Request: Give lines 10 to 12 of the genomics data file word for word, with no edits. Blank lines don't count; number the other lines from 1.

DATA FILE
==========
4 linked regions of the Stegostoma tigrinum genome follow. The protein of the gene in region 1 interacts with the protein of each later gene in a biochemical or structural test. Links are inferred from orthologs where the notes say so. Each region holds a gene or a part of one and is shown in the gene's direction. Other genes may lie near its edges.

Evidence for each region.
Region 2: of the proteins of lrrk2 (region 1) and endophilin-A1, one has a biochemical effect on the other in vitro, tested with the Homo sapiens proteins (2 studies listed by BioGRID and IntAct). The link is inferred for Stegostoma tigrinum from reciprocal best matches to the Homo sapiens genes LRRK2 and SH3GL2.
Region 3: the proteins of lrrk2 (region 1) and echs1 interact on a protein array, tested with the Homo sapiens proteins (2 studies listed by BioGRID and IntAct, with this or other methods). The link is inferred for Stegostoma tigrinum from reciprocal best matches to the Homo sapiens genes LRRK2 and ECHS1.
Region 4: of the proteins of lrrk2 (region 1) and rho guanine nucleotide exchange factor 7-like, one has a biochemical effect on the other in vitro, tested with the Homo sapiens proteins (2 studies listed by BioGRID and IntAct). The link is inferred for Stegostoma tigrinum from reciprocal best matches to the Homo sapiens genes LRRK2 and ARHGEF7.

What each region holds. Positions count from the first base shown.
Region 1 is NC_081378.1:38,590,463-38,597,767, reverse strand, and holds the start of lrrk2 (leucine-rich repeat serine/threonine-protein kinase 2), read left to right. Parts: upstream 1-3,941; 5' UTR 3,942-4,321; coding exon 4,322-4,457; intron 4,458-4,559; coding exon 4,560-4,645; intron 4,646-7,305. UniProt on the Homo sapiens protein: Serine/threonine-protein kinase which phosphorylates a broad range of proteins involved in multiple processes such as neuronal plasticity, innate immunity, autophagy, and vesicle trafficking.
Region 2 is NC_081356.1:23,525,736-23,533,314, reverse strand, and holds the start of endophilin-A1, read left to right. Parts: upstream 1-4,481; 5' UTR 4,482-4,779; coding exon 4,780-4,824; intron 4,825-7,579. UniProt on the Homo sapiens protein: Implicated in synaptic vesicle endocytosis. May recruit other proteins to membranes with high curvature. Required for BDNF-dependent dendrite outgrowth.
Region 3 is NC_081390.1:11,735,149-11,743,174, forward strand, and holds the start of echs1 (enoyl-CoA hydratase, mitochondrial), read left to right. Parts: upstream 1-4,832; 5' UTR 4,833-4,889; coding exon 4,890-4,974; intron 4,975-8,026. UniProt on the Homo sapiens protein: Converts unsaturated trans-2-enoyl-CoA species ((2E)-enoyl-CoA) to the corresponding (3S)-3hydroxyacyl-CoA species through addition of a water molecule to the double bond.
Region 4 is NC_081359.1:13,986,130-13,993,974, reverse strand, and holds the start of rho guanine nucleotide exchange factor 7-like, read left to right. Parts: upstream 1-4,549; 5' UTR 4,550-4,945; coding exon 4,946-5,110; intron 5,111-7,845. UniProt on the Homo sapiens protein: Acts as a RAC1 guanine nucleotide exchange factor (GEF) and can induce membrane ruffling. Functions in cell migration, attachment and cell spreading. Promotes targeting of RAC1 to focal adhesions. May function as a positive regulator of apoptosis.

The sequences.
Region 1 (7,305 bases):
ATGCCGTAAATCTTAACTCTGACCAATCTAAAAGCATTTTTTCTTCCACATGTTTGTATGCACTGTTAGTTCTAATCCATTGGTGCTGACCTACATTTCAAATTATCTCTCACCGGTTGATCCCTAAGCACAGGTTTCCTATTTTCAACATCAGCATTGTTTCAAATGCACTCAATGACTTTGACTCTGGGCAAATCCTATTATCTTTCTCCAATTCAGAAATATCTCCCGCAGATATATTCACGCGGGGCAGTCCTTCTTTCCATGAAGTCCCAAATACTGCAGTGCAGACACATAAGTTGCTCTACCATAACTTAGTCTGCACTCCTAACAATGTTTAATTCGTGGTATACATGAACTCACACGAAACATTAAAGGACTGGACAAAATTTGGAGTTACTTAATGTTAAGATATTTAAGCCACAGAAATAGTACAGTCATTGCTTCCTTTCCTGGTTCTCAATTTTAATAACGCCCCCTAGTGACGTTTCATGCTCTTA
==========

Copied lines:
Region 4 is NC_081359.1:13,986,130-13,993,974, reverse strand, and holds the start of rho guanine nucleotide exchange factor 7-like, read left to right. Parts: upstream 1-4,549; 5' UTR 4,550-4,945; coding exon 4,946-5,110; intron 5,111-7,845. UniProt on the Homo sapiens protein: Acts as a RAC1 guanine nucleotide exchange factor (GEF) and can induce membrane ruffling. Functions in cell migration, attachment and cell spreading. Promotes targeting of RAC1 to focal adhesions. May function as a positive regulator of apoptosis.

The sequences.
Region 1 (7,305 bases):